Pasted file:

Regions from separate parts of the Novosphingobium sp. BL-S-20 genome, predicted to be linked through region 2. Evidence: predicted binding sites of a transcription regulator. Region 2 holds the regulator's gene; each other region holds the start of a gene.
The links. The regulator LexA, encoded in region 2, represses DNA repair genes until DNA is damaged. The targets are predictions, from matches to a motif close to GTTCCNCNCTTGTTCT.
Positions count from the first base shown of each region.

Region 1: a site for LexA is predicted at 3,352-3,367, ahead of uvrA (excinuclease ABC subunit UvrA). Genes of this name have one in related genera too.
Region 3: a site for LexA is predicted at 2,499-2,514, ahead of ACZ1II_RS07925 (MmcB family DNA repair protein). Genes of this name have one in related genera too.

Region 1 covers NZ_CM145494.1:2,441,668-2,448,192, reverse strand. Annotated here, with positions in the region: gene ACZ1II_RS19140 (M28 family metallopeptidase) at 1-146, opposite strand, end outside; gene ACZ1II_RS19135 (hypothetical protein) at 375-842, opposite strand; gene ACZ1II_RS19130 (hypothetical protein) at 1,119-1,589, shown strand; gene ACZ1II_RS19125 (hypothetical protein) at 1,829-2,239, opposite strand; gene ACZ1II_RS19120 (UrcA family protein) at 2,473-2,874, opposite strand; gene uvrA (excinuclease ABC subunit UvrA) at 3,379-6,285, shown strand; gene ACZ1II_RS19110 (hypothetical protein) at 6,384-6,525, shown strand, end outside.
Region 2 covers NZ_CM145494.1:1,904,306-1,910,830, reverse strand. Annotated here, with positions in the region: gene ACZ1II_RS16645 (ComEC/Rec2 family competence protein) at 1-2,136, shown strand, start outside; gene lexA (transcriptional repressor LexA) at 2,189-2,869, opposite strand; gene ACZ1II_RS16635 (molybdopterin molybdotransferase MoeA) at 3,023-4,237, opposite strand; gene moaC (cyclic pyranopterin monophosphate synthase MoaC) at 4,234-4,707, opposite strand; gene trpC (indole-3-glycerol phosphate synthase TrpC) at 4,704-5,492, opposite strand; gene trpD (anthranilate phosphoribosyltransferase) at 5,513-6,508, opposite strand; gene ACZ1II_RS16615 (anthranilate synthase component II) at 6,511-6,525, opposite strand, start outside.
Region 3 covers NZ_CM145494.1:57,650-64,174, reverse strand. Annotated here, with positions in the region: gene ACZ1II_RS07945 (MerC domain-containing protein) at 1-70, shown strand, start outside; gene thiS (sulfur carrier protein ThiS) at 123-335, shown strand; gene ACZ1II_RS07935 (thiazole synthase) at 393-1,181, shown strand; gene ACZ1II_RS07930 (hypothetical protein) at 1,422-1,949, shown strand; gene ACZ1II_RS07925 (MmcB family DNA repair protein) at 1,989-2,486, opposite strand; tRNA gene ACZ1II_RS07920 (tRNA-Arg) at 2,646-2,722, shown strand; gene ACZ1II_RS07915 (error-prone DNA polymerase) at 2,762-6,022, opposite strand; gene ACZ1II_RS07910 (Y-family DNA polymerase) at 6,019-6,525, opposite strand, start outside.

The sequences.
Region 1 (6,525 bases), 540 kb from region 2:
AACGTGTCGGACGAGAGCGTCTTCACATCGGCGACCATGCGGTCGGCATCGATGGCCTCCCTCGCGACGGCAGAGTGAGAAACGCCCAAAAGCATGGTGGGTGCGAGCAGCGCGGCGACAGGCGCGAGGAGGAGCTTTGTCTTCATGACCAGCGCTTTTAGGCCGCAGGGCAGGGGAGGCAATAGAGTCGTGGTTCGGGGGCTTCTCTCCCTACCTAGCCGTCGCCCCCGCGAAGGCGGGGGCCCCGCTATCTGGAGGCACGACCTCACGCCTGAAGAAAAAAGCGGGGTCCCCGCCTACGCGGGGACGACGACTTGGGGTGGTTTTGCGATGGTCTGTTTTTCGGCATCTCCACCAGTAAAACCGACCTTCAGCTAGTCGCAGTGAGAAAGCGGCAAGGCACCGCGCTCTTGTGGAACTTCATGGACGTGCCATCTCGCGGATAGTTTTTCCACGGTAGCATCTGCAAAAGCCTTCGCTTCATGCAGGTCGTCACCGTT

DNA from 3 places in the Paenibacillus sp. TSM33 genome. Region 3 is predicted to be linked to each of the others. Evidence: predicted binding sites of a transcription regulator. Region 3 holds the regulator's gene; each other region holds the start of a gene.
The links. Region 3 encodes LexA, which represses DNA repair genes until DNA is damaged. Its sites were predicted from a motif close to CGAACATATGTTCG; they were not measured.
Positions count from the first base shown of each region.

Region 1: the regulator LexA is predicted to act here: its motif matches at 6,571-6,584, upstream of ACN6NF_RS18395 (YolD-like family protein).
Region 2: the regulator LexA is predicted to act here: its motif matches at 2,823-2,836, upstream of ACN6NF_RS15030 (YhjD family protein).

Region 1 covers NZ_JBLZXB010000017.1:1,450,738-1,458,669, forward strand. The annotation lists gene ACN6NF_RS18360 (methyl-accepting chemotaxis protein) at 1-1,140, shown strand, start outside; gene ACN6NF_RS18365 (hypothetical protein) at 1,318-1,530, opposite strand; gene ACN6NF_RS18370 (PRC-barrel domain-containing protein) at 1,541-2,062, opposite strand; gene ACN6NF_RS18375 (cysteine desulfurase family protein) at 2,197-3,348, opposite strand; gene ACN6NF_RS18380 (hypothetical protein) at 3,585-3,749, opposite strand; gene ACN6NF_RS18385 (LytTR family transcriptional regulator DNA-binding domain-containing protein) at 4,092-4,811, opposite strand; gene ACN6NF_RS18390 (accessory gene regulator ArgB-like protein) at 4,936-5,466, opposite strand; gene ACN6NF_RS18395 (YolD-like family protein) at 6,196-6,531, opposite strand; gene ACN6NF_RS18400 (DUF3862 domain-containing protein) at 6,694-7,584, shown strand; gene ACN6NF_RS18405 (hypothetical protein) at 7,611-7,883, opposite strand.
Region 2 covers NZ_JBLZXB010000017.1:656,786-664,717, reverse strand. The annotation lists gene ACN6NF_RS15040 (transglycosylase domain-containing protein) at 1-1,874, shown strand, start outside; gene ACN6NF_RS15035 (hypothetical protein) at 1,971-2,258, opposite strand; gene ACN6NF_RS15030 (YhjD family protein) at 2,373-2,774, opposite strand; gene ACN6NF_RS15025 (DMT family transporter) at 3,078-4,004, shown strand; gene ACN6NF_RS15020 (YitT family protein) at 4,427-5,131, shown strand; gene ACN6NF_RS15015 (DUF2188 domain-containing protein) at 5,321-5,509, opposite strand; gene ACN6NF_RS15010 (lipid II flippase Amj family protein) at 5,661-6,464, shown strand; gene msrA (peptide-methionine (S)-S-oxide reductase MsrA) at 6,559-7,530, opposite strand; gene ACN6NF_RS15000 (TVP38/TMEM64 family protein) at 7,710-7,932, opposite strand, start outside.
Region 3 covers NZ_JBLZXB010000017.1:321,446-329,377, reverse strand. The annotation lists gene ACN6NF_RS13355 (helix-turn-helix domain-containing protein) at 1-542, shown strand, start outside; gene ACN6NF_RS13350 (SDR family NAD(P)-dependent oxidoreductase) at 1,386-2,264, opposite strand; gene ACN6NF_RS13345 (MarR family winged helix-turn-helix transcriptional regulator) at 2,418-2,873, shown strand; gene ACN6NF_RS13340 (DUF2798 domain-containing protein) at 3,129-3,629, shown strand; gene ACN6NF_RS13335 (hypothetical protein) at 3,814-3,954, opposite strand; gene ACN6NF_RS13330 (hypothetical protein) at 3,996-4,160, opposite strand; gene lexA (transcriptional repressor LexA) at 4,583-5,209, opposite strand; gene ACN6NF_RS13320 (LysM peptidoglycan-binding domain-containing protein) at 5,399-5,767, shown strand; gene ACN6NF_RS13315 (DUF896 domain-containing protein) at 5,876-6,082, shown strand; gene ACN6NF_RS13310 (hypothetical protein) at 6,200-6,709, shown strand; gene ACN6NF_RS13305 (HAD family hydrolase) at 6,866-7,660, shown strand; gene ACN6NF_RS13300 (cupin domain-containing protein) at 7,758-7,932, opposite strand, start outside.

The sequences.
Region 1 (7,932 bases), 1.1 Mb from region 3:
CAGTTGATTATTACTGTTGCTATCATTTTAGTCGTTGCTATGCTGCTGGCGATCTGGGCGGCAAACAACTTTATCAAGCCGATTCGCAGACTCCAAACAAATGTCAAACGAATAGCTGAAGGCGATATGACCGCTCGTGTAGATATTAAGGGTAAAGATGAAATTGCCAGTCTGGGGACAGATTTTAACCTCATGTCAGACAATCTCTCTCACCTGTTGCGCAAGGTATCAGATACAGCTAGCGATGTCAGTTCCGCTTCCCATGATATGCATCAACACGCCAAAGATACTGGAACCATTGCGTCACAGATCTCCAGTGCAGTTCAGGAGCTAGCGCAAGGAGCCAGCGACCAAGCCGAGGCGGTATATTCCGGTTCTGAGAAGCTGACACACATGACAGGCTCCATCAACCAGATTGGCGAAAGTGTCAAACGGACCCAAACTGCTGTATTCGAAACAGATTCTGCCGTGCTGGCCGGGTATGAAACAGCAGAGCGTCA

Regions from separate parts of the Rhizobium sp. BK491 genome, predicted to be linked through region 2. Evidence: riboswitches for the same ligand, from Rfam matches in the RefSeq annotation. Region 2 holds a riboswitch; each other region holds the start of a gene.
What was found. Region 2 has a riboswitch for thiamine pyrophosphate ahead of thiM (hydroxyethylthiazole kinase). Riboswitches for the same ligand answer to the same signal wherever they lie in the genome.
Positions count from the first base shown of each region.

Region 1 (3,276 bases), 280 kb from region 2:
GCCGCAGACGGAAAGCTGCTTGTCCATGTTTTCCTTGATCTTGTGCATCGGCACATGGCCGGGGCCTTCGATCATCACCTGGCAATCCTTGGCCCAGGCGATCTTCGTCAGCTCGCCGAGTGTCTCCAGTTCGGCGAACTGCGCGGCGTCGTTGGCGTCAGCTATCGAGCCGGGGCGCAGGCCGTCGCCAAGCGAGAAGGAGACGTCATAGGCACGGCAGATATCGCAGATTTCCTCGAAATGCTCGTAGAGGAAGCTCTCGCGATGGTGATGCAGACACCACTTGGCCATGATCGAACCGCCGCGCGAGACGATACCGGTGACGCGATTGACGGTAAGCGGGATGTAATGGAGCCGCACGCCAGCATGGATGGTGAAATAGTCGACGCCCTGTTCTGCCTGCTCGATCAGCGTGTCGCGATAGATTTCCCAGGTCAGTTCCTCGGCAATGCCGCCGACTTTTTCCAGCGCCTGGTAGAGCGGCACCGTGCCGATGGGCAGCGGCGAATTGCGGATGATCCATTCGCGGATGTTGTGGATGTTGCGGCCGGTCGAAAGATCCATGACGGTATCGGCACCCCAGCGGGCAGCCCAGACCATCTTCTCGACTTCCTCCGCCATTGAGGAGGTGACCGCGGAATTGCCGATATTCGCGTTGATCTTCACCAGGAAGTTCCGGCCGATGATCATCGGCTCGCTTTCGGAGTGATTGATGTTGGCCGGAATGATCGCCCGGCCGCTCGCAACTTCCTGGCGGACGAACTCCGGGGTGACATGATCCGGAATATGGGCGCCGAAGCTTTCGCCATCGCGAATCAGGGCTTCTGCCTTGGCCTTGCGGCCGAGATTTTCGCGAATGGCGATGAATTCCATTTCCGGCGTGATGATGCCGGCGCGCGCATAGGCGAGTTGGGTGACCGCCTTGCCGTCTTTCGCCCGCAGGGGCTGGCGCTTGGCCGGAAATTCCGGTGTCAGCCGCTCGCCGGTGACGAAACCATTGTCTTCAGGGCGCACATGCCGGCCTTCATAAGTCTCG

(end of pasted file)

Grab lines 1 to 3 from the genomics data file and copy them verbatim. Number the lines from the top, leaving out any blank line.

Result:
Regions from separate parts of the Novosphingobium sp. BL-S-20 genome, predicted to be linked through region 2. Evidence: predicted binding sites of a transcription regulator. Region 2 holds the regulator's gene; each other region holds the start of a gene.
The links. The regulator LexA, encoded in region 2, represses DNA repair genes until DNA is damaged. The targets are predictions, from matches to a motif close to GTTCCNCNCTTGTTCT.
Positions count from the first base shown of each region.